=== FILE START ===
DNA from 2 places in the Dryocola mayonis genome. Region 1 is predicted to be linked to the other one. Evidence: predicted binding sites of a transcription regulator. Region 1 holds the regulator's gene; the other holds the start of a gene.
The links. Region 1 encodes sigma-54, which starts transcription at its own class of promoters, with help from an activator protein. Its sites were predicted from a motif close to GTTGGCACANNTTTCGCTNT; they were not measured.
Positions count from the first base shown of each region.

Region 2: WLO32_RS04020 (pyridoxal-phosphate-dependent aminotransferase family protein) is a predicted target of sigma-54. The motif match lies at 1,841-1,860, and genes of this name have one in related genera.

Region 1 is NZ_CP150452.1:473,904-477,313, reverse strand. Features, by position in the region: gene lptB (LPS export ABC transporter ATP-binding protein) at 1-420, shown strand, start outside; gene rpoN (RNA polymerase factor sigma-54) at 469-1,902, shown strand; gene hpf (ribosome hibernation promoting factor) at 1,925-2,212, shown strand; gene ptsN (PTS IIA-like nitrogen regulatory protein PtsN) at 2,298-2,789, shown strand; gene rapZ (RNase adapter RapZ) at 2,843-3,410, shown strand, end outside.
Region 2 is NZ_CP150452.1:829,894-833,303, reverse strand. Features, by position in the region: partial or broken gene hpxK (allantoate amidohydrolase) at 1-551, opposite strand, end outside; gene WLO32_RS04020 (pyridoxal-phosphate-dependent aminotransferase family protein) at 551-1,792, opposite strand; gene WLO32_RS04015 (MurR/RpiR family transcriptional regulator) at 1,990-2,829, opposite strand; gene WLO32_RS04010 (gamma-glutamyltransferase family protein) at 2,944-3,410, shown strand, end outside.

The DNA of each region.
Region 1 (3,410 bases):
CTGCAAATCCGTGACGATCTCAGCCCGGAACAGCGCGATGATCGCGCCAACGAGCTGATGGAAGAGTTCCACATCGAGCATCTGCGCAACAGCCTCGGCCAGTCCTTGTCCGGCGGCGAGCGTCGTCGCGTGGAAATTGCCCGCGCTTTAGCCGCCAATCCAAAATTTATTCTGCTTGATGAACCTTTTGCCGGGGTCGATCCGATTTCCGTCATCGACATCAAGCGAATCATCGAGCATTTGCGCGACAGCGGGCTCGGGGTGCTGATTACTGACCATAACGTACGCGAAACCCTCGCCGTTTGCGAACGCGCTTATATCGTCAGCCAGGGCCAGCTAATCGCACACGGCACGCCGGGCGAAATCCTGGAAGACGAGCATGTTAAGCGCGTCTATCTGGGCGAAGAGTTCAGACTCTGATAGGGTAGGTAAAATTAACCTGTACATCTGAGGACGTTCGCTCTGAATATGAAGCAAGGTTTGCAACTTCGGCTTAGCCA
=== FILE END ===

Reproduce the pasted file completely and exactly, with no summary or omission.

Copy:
DNA from 2 places in the Dryocola mayonis genome. Region 1 is predicted to be linked to the other one. Evidence: predicted binding sites of a transcription regulator. Region 1 holds the regulator's gene; the other holds the start of a gene.
The links. Region 1 encodes sigma-54, which starts transcription at its own class of promoters, with help from an activator protein. Its sites were predicted from a motif close to GTTGGCACANNTTTCGCTNT; they were not measured.
Positions count from the first base shown of each region.

Region 2: WLO32_RS04020 (pyridoxal-phosphate-dependent aminotransferase family protein) is a predicted target of sigma-54. The motif match lies at 1,841-1,860, and genes of this name have one in related genera.

Region 1 is NZ_CP150452.1:473,904-477,313, reverse strand. Features, by position in the region: gene lptB (LPS export ABC transporter ATP-binding protein) at 1-420, shown strand, start outside; gene rpoN (RNA polymerase factor sigma-54) at 469-1,902, shown strand; gene hpf (ribosome hibernation promoting factor) at 1,925-2,212, shown strand; gene ptsN (PTS IIA-like nitrogen regulatory protein PtsN) at 2,298-2,789, shown strand; gene rapZ (RNase adapter RapZ) at 2,843-3,410, shown strand, end outside.
Region 2 is NZ_CP150452.1:829,894-833,303, reverse strand. Features, by position in the region: partial or broken gene hpxK (allantoate amidohydrolase) at 1-551, opposite strand, end outside; gene WLO32_RS04020 (pyridoxal-phosphate-dependent aminotransferase family protein) at 551-1,792, opposite strand; gene WLO32_RS04015 (MurR/RpiR family transcriptional regulator) at 1,990-2,829, opposite strand; gene WLO32_RS04010 (gamma-glutamyltransferase family protein) at 2,944-3,410, shown strand, end outside.

The DNA of each region.
Region 1 (3,410 bases):
CTGCAAATCCGTGACGATCTCAGCCCGGAACAGCGCGATGATCGCGCCAACGAGCTGATGGAAGAGTTCCACATCGAGCATCTGCGCAACAGCCTCGGCCAGTCCTTGTCCGGCGGCGAGCGTCGTCGCGTGGAAATTGCCCGCGCTTTAGCCGCCAATCCAAAATTTATTCTGCTTGATGAACCTTTTGCCGGGGTCGATCCGATTTCCGTCATCGACATCAAGCGAATCATCGAGCATTTGCGCGACAGCGGGCTCGGGGTGCTGATTACTGACCATAACGTACGCGAAACCCTCGCCGTTTGCGAACGCGCTTATATCGTCAGCCAGGGCCAGCTAATCGCACACGGCACGCCGGGCGAAATCCTGGAAGACGAGCATGTTAAGCGCGTCTATCTGGGCGAAGAGTTCAGACTCTGATAGGGTAGGTAAAATTAACCTGTACATCTGAGGACGTTCGCTCTGAATATGAAGCAAGGTTTGCAACTTCGGCTTAGCCA